While many schools claim that to be the overall goal, my job as a teacher is to develop capable, independent learners. I say this as an umbrella term, encompassing “college and career readiness” in it. While I would love to see my students’ faces every day during this time, I can’t help but be thankful for the opportunity it is giving some of my students to gain that independence and monitor their own learning. Obviously, this is different for each student and vastly depends on the topics listed above when talking about life experience. However, some students are taking this time to really lean in and hold themselves accountable.
I want to tell a quick story. Anyone who knows me knows that I love live theatre. I received an undergraduate degree in it, have performed and designed professionally, and frequently look for productions to attend. I recently co-directed a show at a middle school here in Indianapolis — Frozen, Jr. (Side Tangent: Holy cow. If you really want to drive yourself mad, tell a bunch of 13-15 year olds that they actually CAN sing “Let It Go” whenever they want and I can’t do literally anything about it because it’s in the “spirit of the show”.) During the week leading up to the show, I was getting nervous because one of our leads hadn’t learned his lines. I mean, we had been practicing for almost two months! How could he not know them by now? It finally came show time and on opening night, right in the middle of a scene, he forgot a key line. Everyone on stage kind of froze for a second, and then . . . he continued on and improvised to get through the scene. A week before, I would have been so frustrated, but this time, I was so PROUD. It’s easy to lose sight of what you’re doing and why you’re doing it. Teachers – some advice: allow students to forget their lines during this time. Give them the chance to work through it and put the ownership on them to get done what needs to get done. This alternates from grade level to grade level, but can really be a great time to loosen the reigns a bit.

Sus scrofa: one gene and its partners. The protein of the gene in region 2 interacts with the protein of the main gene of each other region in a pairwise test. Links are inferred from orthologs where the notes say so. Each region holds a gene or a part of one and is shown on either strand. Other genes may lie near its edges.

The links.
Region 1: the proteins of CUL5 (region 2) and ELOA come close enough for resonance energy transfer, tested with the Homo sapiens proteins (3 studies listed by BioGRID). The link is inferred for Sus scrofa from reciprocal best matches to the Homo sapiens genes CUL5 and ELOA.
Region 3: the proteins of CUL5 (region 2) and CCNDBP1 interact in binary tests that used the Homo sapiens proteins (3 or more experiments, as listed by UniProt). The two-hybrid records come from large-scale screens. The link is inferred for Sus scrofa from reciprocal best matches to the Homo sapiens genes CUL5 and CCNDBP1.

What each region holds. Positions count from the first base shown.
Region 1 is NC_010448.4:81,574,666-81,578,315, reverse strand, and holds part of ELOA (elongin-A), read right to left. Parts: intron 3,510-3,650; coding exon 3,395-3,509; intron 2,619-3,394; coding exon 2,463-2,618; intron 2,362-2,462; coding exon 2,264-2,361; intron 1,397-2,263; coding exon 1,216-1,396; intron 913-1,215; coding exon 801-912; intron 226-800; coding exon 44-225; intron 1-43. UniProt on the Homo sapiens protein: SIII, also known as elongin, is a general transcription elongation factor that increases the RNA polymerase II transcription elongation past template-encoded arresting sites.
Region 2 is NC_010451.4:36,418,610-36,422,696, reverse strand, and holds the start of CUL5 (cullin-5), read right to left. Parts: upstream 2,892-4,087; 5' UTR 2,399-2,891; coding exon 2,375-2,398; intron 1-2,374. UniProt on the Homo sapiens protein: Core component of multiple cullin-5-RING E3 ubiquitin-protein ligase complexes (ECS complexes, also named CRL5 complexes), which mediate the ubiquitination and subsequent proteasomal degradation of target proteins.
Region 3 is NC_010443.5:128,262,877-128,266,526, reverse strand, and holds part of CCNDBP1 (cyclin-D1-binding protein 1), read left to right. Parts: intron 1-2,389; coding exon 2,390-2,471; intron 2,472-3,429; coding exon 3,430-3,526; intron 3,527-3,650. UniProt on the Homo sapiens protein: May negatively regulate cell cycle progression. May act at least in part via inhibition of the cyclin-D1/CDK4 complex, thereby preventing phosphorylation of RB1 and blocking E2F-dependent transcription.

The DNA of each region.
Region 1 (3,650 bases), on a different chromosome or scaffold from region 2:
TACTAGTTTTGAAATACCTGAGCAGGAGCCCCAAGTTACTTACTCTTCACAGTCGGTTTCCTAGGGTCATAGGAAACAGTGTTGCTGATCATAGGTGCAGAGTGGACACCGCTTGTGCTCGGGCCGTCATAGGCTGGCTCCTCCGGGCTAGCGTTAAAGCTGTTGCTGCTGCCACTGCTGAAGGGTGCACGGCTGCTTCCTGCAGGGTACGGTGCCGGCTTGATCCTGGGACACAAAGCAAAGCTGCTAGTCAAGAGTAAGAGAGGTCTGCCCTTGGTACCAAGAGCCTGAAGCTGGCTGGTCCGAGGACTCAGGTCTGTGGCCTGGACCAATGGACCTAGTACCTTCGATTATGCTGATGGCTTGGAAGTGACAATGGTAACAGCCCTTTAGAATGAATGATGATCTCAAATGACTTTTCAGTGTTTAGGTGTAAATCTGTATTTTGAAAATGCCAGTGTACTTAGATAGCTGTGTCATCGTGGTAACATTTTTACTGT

While I’d love to keep this blog about how great eLearning is and all the positives it has on student learning, there are some cons to the situation. I’ve already touched on some of the potential problems that many students face in their day-to-day lives. In specifically talking about how it affects learning, however, there are clear topics that obviously take a hit when not in person. Some of the main ones include inconsistent feedback, lack of accountability in falling behind, increased anxiety, and missing the encouragement to take academic risks with an educator at hand. I also strongly believe that the environment that a student learns in heavily affects their ability to retain and gain knowledge. Subconsciously, students’ brains respond to colors, anchor charts, maps, schedule organization, etc. Whether a student realizes it or not, their brain is always learning how to be more organized – always inherently asking the question “what is the best way for myself to learn?” Again, all of these concerns look differently for each student. However, even one of these concerns can completely derail a student’s outlook of school, demoralize their growth mindset, and digress the learning they had accomplished during the school year.
To summarize, eLearning has many implications on how it can affect a student’s life and routine. When it comes to the learning process itself, there are many pros that can come out of a time that seems so hectic in our world. Students have access to learn in different ways, can tap into that independence that they are often allotted to push aside in a classroom, and really take the reins of their own learning. It comes with some challenges, as all change does. However, many of the challenges can be overcome with giving students the support, encouragement, and confidence that crave.
If you need help or assistance during this time, contact your students’ teacher or reach out to a resource found through the following website. Be safe. We’ll see you soon.
1 Retrieved on April 29, 2020 from vark-learn.com/introduction-to-vark/the-vark-modalities/
3rd Grade Teacher